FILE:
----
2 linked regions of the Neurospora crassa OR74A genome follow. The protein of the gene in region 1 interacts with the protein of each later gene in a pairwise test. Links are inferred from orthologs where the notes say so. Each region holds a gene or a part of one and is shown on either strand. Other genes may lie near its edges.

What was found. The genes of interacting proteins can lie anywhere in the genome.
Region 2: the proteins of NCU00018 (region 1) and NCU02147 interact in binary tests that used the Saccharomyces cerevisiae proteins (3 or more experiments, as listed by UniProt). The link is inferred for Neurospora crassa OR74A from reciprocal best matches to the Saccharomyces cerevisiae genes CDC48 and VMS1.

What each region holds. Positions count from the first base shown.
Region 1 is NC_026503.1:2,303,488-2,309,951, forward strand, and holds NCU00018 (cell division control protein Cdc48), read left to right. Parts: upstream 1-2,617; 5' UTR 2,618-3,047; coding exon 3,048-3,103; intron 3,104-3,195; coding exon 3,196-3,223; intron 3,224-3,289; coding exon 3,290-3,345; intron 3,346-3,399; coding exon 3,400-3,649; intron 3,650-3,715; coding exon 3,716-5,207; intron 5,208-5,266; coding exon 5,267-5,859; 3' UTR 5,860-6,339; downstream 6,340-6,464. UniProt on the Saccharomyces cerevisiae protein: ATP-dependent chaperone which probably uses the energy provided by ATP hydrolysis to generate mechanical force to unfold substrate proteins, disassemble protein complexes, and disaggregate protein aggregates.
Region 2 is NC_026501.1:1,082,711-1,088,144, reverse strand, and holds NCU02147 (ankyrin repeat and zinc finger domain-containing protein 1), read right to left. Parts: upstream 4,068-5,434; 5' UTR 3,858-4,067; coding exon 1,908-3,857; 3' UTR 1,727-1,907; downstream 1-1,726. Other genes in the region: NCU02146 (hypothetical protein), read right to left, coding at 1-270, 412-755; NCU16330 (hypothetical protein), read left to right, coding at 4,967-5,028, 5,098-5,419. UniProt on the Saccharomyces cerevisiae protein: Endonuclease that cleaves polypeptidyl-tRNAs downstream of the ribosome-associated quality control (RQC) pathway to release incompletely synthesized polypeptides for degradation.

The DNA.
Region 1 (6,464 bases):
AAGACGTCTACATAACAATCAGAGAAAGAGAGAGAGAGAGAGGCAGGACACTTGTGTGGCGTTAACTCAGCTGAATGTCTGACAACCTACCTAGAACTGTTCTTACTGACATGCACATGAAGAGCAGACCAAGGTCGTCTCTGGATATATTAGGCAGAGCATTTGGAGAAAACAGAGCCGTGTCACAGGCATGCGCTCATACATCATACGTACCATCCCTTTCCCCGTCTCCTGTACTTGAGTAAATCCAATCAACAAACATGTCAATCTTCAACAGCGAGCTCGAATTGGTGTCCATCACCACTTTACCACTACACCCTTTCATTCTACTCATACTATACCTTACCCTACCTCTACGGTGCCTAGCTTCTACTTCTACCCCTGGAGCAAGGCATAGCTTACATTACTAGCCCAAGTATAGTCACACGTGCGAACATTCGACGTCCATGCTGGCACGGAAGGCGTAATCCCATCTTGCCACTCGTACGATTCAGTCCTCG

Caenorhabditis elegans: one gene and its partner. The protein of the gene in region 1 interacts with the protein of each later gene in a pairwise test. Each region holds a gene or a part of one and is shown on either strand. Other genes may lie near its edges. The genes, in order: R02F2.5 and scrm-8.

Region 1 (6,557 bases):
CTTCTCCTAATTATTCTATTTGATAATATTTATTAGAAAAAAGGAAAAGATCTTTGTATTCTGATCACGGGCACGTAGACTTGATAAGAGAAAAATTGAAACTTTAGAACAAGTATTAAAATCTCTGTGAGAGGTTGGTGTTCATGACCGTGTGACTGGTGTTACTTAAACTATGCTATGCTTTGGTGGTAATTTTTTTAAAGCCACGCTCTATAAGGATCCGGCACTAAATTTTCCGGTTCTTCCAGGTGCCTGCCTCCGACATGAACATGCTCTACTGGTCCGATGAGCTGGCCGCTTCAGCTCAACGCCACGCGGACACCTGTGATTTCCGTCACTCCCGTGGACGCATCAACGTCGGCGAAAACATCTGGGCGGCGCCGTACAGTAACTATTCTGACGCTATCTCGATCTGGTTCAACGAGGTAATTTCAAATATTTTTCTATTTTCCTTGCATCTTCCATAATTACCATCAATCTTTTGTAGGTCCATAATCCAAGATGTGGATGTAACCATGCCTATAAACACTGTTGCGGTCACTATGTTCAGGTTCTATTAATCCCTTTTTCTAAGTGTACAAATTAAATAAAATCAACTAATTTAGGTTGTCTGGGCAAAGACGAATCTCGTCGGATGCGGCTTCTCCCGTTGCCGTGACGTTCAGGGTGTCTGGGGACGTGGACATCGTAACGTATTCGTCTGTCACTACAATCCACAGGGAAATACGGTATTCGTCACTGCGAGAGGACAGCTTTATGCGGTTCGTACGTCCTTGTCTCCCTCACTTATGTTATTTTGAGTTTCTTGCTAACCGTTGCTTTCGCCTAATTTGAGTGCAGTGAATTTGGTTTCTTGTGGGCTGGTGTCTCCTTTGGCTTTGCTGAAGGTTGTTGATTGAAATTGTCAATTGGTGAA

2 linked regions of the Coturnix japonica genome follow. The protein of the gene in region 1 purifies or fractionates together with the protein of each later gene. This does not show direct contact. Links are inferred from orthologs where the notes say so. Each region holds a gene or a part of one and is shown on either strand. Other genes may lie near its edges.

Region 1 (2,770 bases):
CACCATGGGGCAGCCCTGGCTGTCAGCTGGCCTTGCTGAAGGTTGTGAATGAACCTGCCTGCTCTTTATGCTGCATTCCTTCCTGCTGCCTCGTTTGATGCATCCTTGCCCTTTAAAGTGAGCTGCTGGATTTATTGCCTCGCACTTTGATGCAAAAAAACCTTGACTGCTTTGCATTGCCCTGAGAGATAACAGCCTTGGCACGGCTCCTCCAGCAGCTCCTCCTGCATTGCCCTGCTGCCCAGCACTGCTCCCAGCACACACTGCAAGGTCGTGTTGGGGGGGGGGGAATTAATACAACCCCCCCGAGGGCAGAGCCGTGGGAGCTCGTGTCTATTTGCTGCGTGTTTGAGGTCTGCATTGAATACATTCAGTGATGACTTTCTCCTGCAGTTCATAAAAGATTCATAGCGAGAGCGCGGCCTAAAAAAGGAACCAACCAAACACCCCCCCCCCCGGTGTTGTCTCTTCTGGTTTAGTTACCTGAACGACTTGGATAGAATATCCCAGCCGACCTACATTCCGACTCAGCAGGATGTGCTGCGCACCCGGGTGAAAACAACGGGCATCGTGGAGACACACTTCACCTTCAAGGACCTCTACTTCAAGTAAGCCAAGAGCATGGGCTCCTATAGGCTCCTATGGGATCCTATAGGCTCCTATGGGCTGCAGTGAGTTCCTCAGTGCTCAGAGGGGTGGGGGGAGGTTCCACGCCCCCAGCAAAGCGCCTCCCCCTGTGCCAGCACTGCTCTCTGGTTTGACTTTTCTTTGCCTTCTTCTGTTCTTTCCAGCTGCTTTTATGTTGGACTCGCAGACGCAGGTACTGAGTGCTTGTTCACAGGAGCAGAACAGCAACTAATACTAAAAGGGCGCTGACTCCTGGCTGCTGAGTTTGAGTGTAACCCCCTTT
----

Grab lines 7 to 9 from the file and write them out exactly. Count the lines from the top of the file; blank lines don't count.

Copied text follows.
The DNA.
Region 1 (6,464 bases):
AAGACGTCTACATAACAATCAGAGAAAGAGAGAGAGAGAGAGGCAGGACACTTGTGTGGCGTTAACTCAGCTGAATGTCTGACAACCTACCTAGAACTGTTCTTACTGACATGCACATGAAGAGCAGACCAAGGTCGTCTCTGGATATATTAGGCAGAGCATTTGGAGAAAACAGAGCCGTGTCACAGGCATGCGCTCATACATCATACGTACCATCCCTTTCCCCGTCTCCTGTACTTGAGTAAATCCAATCAACAAACATGTCAATCTTCAACAGCGAGCTCGAATTGGTGTCCATCACCACTTTACCACTACACCCTTTCATTCTACTCATACTATACCTTACCCTACCTCTACGGTGCCTAGCTTCTACTTCTACCCCTGGAGCAAGGCATAGCTTACATTACTAGCCCAAGTATAGTCACACGTGCGAACATTCGACGTCCATGCTGGCACGGAAGGCGTAATCCCATCTTGCCACTCGTACGATTCAGTCCTCG